A federal appeals court has found that the University of Connecticut Health Center is responsible for the behavior of a dentist who sexually harassed a co-worker and upheld a $125,000 verdict awarded to the coworker by a jury in Hartford a year ago.
A three judge panel on the U.S. 2nd Circuit Court of Appeals ruled in a summary order Tuesday that the hospital had reason to be aware of Dr. Michael Young’s behavior and should have acted to prevent it. The court said the hospital was aware of a complaint against Young years before dental assistant Mindy MacCluskey reported his behavior, repeatedly, to colleagues and supervisors in 2009.
“The Supreme Court has weighed in on this and the law is very clear,” said MacCluskey’s lawyer, Tani E. Sapirstein, of Springfield.
The appeals court said in its order that it is “undisputed” that MacCluskey was harassed by Young, who under the circumstances of the case, was considered a co-worker rather than a supervisor. The two worked together treating inmates in the state prison system.
The court said the question it resolved in MacCluskey’s favor was whether the health center “knew, or in the exercise of reasonable care should have known, about the harassment but failed to take appropriate action.”
MacCluskey began as a dental assistant at the health enter in 2008, working two days a week with Young at a prison clinic. Six months later, Young began to make improper comments about her appearance and personal life and, according to the appeals court, “invaded her personal space.”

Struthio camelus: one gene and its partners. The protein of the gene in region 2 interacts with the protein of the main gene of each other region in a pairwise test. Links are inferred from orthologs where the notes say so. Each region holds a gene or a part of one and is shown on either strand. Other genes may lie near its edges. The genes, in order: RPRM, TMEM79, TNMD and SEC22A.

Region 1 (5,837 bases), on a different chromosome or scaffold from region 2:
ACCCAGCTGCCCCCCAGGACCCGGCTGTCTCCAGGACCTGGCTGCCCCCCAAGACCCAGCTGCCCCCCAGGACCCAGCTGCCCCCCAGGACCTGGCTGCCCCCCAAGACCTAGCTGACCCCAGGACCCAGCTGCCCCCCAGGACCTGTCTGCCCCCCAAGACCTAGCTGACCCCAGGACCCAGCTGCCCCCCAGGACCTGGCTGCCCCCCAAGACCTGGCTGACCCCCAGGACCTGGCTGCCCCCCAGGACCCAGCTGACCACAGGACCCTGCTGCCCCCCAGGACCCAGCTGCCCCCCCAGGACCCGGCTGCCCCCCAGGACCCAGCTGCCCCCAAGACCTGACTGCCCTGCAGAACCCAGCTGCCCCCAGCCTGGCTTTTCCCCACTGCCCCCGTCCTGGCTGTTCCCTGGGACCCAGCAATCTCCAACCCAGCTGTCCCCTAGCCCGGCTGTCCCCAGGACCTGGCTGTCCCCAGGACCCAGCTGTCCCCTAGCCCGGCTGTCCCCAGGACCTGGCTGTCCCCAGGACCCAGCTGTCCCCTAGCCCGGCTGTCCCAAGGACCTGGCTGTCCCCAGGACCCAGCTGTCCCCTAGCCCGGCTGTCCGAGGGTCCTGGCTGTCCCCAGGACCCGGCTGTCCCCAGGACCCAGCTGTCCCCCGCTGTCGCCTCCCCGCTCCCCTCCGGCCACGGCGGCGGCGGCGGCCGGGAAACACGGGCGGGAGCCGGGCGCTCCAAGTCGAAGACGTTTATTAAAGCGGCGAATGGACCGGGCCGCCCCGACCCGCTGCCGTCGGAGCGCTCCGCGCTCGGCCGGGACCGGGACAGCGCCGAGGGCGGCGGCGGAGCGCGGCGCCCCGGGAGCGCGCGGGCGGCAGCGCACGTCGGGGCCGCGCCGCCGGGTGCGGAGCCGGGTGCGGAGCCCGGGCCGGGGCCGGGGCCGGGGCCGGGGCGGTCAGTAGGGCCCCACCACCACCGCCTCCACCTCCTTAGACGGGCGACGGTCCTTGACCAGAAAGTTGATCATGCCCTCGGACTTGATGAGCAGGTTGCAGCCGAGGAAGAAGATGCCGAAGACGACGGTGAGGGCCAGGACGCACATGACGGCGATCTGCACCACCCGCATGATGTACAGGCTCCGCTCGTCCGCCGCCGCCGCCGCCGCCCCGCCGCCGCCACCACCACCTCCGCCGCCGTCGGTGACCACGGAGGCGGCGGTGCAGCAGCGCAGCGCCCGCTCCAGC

MacCluskey complained to two co-workers and Young’s supervisor intervened. MacCluskey told the supervisor that she believed she could control the “situation.” However, the appeals court said Young’s behavior worsened. At one point, MacCluskey reported to her supervisor that Young had inappropriately grabbed her. The health center investigated and Young chose to resign rather than be fired.
The appeals court said Young had been disciplined for sexually inappropriate behavior towards a different dental assistant in 2000. In response to the first complaint and subsequent investigation, Young was given a “last chance” agreement which included ta ten‐day suspension, an order to consult a psychiatrist and termination if the behavior was repeated.